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Nixon raises more in Columbia, but Blunt outpaces challenger statewide

Thursday, October 18, 2007 | 7:26 p.m. CDT; updated 6:36 a.m. CDT, Thursday, July 17, 2008

COLUMBIA — Attorney General Jay Nixon, the likely Democratic candidate for governor, has raised more than twice as much from Columbians in the past year as his opponent, Republican Gov. Matt Blunt.

Since October 2006, Nixon raised $52,509 from 211 Columbia residents compared to Blunt’s $24,800 from 21 contributors.

For the entire state, it is reversed.

Blunt has raised nearly $5.8 million from 1,732 contributions statewide in the last 12 months while Nixon has received $2.9 million from 6,609 donations.

The latest campaign finance report from the Missouri Ethics Commission was released Monday.

Blunt, 36, was elected to his current office in 2004, when he became the youngest governor in the country.

Nixon, 51, has served four terms as attorney general.

Phyllis Fugit, chairwoman of Boone County Democratic Central Committee, said Nixon gets the edge in Columbia because of Blunt’s budget cuts to MU, Medicaid and children’s services.

However, John Hancock, spokesman for Blunt’s campaign, said “Nixon has a bunch of wealthy trial lawyers bundling money for him in Columbia.”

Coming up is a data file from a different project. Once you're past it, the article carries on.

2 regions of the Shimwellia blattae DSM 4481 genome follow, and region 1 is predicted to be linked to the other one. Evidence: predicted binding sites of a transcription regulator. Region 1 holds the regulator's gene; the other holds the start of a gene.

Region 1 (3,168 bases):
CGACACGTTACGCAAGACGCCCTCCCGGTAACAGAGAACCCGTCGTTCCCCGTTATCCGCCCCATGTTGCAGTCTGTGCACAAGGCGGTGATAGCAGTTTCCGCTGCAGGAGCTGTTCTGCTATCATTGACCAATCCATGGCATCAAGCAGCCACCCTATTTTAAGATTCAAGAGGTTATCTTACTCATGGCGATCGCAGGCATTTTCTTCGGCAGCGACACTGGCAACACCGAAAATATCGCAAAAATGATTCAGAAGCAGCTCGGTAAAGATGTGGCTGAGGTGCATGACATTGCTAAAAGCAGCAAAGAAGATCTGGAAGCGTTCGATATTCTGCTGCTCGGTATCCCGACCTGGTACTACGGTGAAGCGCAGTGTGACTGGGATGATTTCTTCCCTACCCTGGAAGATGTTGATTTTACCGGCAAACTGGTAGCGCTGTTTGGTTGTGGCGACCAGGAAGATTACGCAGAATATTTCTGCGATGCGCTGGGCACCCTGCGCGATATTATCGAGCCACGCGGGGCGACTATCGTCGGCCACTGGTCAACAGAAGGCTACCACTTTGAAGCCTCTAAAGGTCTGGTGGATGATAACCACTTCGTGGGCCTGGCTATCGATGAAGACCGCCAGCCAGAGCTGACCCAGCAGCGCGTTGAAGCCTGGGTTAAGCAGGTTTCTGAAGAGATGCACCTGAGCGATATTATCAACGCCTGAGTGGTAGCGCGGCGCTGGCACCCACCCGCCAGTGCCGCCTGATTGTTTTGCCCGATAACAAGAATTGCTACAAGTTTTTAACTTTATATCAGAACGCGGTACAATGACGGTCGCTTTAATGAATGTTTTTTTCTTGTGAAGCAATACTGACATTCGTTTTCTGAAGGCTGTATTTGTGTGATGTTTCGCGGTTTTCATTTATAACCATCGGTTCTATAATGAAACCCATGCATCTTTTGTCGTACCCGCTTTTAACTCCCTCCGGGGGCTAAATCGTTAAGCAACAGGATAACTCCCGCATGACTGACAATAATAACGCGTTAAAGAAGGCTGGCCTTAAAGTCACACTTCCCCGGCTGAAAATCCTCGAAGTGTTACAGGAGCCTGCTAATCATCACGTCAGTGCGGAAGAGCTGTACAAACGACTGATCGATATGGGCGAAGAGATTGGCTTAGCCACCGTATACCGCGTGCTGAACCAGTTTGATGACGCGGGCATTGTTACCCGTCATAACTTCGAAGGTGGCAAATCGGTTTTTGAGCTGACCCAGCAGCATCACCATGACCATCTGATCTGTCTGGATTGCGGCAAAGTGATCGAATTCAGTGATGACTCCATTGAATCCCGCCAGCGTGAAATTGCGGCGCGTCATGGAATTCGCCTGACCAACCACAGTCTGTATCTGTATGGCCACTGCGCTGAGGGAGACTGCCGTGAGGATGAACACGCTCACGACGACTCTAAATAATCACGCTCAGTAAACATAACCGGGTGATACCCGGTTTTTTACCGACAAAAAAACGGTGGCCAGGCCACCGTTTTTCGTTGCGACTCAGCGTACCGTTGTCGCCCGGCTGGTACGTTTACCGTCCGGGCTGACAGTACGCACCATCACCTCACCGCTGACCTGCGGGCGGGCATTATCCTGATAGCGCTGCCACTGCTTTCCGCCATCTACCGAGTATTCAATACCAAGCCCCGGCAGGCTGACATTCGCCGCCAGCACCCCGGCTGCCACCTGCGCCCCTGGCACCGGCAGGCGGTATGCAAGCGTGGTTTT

Hancock also pointed out that “Blunt hasn’t had any big fund-raising events in Columbia yet.”

The three largest Columbia contributions for Blunt are tied to Atkins Investments, each giving $5,000 in June.

The biggest contributor to the Nixon campaign was Dudley Trice of The Insurance Group Inc., who made a $2,500 donation in March.

Among the 21 donations to Blunt, 11 were less than $500 and eight were $1,000 or more. Of the 264 total donations Nixon received, 238 were less than $500 and the rest were all $1,000 or more.

But The two candidates might lose some of their funds. On July 19, the Missouri Supreme Court reinstated a $1,275 individual contribution limit that was eliminated Jan. 1. The Ethics Commission hasn’t decided whether candidates must return any over-limit contributions received between Jan. 1 and July 19. The commission’s next meeting is scheduled for Nov. 8.

If the Ethics Commission does make the limit retroactive, Blunt would have to give $12,175 back to Columbia contributors; Nixon would have to return $1,225.

“We’ll need to wait and see,” Hancock said. “We raised it legally and are grateful to have it.”

Statewide, the candidates could have to return millions.

To download a Microsoft Excel document showing all of the contributions to both candidates, click here.


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